Meeting the green skills gap in early careers at Veolia

Feb 16, 2024 | Case studies, Development, Home Featured, Uncategorized

Veolia is using its graduate programme to meet sustainable business challenges.

Raphaëlle joined Veolia Water Technologies & Solutions (VWTS) graduate programme a year ago as a technical support for Chemical and Monitoring Solutions (CMS) in France.

She is now the first graduate to move into a sustainability-focused role, which is now replicated in four other countries.

The role

We are providing technologies to industries to optimise their water and process systems. Using chemicals may be difficult to associate with sustainability, however its direct effect on industrial scale can bring a new critical point of view.

The optimisation of systems made with our solutions is leading to consequent savings in energy, water, GHGs and more. The CMS France business unit had chosen sustainability as a priority, and took the initiative to nominate Raphaëlle in 2023 to help us achieve our objectives.

In addition to her technical role, she agreed to coordinate our value delivery process ‘Proof not Promises’ which formalises the added value we bring to our clients through projects. It relies on the quantification of savings based on practical results made on clients’ sites.


After more than a year working at Veolia, Raphaëlle believes that the topic of environmental impact has become serious for most industries, rather for branding or economic reasons.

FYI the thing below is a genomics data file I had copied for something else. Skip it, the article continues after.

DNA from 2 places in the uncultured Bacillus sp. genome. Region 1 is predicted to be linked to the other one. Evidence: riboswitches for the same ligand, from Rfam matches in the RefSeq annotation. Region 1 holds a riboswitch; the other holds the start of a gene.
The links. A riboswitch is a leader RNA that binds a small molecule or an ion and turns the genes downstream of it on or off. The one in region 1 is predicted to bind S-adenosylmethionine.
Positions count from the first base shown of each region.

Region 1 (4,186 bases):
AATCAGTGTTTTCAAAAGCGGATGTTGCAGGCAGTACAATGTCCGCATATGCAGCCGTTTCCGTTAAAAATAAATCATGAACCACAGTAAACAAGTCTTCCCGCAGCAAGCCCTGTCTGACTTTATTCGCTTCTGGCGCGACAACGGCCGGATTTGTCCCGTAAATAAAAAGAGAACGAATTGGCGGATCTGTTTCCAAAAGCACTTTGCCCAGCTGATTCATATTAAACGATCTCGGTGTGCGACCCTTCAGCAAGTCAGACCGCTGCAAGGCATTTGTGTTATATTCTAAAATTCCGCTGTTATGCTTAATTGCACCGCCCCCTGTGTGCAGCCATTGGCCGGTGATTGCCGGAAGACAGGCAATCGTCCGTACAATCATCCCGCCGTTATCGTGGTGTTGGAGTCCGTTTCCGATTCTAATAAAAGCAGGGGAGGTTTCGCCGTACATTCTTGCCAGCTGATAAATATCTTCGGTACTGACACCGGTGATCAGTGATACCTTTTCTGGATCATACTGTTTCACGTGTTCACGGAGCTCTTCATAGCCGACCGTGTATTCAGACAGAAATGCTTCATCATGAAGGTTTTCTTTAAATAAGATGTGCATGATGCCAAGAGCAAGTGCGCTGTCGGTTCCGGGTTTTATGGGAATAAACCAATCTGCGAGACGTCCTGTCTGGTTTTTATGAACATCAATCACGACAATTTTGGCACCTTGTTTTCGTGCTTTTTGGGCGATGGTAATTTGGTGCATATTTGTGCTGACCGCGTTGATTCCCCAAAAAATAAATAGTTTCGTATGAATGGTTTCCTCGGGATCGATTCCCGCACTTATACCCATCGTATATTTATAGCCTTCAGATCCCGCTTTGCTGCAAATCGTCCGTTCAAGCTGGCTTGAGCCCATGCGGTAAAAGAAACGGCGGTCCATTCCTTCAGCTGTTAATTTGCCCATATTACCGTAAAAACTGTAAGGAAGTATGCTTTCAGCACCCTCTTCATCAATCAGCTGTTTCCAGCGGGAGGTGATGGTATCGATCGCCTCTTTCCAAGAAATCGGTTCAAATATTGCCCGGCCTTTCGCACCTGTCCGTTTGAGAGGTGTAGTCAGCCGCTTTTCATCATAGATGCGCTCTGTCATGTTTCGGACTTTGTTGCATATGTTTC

Our business has therefore seized the opportunity to support our customers in their ecological transition by offering adapted services: technologies like phosphorus-free chemistry, equipment for reuse and digital monitoring.

Though this role was initially experimental, it is worth it. Value delivery, especially for sustainable impact, has become a driving force for most businesses.


In less than a year, Raphaëlle’s role was duplicated in four other European countries and we now have a sustainability director at Veolia Water Technologies & Solutions.

Raphaëlle believes issues like water scarcity will not be solved overnight, therefore stakeholders sooner or later will all have to turn to an alternative.

The most important thing is to understand our business so the sustainability managers can respond to these issues by choosing the right opportunities and by offering the best solutions matching our client’s needs.

The dual identity of graduates and sustainability is so important. Many young people want to work for an employer that has a positive impact on sustainability and employers need to hire sustainability specialists to future-proof their impact and brand.

Since the environmental aspect of sustainability is becoming an increasing priority at VWTS, it is important to mix people that have experienced the business for years with fresh minds that characterise a graduate.

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